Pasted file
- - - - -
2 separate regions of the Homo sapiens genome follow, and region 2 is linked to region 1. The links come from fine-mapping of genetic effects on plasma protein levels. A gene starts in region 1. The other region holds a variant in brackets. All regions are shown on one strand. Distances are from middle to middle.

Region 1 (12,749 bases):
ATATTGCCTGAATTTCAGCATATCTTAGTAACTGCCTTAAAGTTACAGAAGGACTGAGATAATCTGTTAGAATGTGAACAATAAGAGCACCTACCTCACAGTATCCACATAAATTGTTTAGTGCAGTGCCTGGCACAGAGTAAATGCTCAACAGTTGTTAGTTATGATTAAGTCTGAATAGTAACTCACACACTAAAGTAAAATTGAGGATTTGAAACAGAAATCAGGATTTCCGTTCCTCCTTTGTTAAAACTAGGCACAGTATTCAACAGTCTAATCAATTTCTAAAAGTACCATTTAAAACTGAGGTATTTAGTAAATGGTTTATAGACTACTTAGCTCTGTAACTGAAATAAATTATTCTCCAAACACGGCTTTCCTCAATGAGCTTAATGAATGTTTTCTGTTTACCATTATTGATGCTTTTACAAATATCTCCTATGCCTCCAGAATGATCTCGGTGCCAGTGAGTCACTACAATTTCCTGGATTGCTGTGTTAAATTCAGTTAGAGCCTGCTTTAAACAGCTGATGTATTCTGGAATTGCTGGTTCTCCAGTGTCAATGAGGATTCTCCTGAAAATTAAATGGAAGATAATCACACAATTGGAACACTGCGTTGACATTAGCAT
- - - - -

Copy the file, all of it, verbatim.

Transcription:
2 separate regions of the Homo sapiens genome follow, and region 2 is linked to region 1. The links come from fine-mapping of genetic effects on plasma protein levels. A gene starts in region 1. The other region holds a variant in brackets. All regions are shown on one strand. Distances are from middle to middle.

Region 1 (12,749 bases):
ATATTGCCTGAATTTCAGCATATCTTAGTAACTGCCTTAAAGTTACAGAAGGACTGAGATAATCTGTTAGAATGTGAACAATAAGAGCACCTACCTCACAGTATCCACATAAATTGTTTAGTGCAGTGCCTGGCACAGAGTAAATGCTCAACAGTTGTTAGTTATGATTAAGTCTGAATAGTAACTCACACACTAAAGTAAAATTGAGGATTTGAAACAGAAATCAGGATTTCCGTTCCTCCTTTGTTAAAACTAGGCACAGTATTCAACAGTCTAATCAATTTCTAAAAGTACCATTTAAAACTGAGGTATTTAGTAAATGGTTTATAGACTACTTAGCTCTGTAACTGAAATAAATTATTCTCCAAACACGGCTTTCCTCAATGAGCTTAATGAATGTTTTCTGTTTACCATTATTGATGCTTTTACAAATATCTCCTATGCCTCCAGAATGATCTCGGTGCCAGTGAGTCACTACAATTTCCTGGATTGCTGTGTTAAATTCAGTTAGAGCCTGCTTTAAACAGCTGATGTATTCTGGAATTGCTGGTTCTCCAGTGTCAATGAGGATTCTCCTGAAAATTAAATGGAAGATAATCACACAATTGGAACACTGCGTTGACATTAGCAT